He was a Minister, then Cabinet Minister, in the Keating Government serving as Minister for Veterans Affairs and Minister for Defence Science and Personnel (1993 to 1994) and then Minister for the Environment, Sport and Territories (1994 to 1996). After the defeat of the Keating Government he served as Leader of the Opposition in the Senate (1996-2004). John Faulkner was elected National President of the ALP in 2006 and served in that position until the election of the Rudd Government.
He served as a Cabinet Minister and Vice-President of the Executive Council in the Rudd & Gillard Governments – as Cabinet Secretary and Special Minister of State (2007 to 2009) and then as Minister for Defence (2009 to 2010) until his retirement from the ministry. He retired from parliament in early 2015.
John Faulkner remains active in many community organisations and charities including as Chair of the Bondi to Manly Walk Steering Committee and the Whitlam Institute within Western Sydney University.
Gideon Haigh was in conversation with John Faulkner as part of the Sydney Jewish Writers Festival.
Praise for The Brilliant Boy
‘Here is a master craftsman delivering one of his most finely honed works. Meticulous in its research, humane in its storytelling, The Brilliant Boy is Gideon Haigh at his lush, luminous best. Haigh shines a light on person, place and era with the sheer force of his intellect and the generosity of his words. The Brilliant Boy is simply a brilliant book.’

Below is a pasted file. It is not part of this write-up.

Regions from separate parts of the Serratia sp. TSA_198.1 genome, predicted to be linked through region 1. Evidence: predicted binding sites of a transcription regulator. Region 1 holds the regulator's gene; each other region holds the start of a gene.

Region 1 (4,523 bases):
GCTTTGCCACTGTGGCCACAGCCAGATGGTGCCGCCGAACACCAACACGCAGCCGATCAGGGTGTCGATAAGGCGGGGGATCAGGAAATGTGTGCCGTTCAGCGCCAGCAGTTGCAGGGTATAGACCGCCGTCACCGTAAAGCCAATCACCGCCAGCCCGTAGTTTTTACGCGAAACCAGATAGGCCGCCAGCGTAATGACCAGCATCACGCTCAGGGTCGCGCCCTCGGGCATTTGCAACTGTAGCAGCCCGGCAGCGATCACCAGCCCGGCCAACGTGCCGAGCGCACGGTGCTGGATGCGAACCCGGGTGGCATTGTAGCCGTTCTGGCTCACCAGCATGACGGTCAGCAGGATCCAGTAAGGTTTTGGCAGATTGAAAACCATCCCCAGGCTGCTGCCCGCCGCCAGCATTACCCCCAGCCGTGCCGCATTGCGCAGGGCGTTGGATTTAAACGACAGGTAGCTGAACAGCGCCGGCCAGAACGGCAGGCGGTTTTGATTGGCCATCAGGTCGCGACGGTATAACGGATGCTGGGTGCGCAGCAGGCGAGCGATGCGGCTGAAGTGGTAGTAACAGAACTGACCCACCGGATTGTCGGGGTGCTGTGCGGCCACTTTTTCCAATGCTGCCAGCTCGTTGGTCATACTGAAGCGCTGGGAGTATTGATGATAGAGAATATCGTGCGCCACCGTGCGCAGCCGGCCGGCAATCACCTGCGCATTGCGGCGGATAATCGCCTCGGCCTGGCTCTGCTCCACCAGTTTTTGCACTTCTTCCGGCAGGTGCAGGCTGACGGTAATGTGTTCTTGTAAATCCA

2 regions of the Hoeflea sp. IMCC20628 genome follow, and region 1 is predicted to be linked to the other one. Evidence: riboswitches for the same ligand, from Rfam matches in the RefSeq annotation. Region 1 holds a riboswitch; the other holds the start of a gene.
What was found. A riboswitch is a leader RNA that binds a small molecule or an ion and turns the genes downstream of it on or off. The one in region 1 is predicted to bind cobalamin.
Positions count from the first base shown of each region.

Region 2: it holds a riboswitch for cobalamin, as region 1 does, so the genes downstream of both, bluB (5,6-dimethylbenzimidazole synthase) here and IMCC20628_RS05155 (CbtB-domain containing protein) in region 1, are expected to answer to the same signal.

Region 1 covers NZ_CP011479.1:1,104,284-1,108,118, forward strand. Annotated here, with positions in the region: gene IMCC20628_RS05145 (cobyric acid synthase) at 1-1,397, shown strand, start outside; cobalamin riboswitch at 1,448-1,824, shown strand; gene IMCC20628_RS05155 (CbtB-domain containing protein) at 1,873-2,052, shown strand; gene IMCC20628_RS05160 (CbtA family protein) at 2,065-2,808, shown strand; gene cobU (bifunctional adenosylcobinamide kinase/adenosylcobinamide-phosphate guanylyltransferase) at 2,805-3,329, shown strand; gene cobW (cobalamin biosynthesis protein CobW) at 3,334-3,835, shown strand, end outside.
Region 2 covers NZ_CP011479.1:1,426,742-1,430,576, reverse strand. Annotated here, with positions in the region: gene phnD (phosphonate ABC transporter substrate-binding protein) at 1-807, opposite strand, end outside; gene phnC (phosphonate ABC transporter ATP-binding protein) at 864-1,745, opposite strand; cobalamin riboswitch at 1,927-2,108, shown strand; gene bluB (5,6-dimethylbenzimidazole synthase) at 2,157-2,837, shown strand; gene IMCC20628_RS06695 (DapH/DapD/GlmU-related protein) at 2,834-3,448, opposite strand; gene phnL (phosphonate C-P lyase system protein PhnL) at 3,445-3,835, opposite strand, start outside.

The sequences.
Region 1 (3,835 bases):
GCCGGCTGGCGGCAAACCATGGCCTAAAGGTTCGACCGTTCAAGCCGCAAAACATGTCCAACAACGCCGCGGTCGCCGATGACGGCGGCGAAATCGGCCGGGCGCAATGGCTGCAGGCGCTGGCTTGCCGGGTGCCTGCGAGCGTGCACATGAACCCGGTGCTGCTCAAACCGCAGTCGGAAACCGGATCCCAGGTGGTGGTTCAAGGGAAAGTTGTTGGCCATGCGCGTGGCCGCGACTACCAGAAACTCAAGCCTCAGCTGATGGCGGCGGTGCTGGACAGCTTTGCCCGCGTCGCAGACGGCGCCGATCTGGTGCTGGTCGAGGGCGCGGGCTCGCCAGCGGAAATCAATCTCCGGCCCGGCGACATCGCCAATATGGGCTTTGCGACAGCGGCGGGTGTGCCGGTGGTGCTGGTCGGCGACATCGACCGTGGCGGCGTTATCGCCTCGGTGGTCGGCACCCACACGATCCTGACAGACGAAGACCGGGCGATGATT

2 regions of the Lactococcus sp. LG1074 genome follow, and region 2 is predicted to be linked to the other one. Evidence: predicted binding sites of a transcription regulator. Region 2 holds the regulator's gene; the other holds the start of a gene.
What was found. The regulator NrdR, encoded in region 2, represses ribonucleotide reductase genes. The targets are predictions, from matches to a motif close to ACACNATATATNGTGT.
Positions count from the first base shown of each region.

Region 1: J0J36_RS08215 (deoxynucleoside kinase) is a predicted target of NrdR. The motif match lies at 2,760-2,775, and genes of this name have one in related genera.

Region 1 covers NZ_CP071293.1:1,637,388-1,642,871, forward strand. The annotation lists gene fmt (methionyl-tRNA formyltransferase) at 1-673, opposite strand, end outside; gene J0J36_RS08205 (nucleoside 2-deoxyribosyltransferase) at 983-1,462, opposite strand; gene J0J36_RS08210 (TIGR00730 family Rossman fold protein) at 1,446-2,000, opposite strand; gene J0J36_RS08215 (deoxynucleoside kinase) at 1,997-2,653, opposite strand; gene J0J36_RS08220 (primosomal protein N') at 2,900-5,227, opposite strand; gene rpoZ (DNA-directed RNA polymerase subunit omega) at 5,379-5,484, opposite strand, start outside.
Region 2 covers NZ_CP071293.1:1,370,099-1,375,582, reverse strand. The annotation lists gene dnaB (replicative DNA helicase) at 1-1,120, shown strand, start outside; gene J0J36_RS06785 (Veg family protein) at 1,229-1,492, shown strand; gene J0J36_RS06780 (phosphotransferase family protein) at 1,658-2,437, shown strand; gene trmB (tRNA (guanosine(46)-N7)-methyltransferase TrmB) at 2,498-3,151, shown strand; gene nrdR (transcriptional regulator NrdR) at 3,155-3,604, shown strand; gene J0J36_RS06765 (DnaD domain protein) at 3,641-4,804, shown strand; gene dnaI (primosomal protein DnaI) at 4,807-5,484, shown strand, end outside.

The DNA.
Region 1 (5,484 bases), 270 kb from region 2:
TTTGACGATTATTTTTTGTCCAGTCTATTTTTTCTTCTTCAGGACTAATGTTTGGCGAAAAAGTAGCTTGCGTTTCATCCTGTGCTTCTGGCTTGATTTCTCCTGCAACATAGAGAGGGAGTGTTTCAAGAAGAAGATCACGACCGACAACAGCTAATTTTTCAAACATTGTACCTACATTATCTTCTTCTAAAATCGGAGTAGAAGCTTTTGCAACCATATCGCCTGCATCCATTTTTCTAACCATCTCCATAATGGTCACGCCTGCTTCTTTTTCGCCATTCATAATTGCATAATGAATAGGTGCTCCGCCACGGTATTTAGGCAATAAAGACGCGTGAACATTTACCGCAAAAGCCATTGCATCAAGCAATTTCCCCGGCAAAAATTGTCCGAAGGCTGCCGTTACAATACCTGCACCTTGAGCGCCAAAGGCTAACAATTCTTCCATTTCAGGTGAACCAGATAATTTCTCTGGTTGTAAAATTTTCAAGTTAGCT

– Clare Wright, Stella-Prize winning author of The Forgotten Rebels of Eureka
‘Gideon Haigh is one of Australia’s most versatile and skilled historians.’
– Geoffrey Blainey
‘This new biography of HV Evatt lifts the lid on his early life as a brilliant barrister and creative Justice of the High Court of Australia. It reveals the wellsprings that gave birth to his humanitarian and internationalist values that later helped in the creation of the United Nations. It helps to explain Evatt’s valiant defence of liberty in fighting off the attempt to ban the communists in Australia. We need to constantly renew our acquaintance with such values. This book reminds us of Evatt’s flawed genius but deep motivations, lest we ever forget.’
– The Hon Michael Kirby AC CMG
“This is a very impressive book, meticulously researched, without strain or longueur.. Haigh’s thoroughness and own humanity allows a man – in all his prodigious ability and manifest frailty – to emerge out of the fog of political propaganda and public amnesia, and become, again, a goad to Australian complacency and deficiency of human empathy.”
– Morag Fraser, in her review for Sydney Morning Herald
Gideon’s book ‘The Brilliant Boy’ is available from Gertrude and Alice, the official SJWF book seller. You can order online here https://www.gertrudeandalice.com.au/product-category/sjwf/ or by calling 02 9130 5155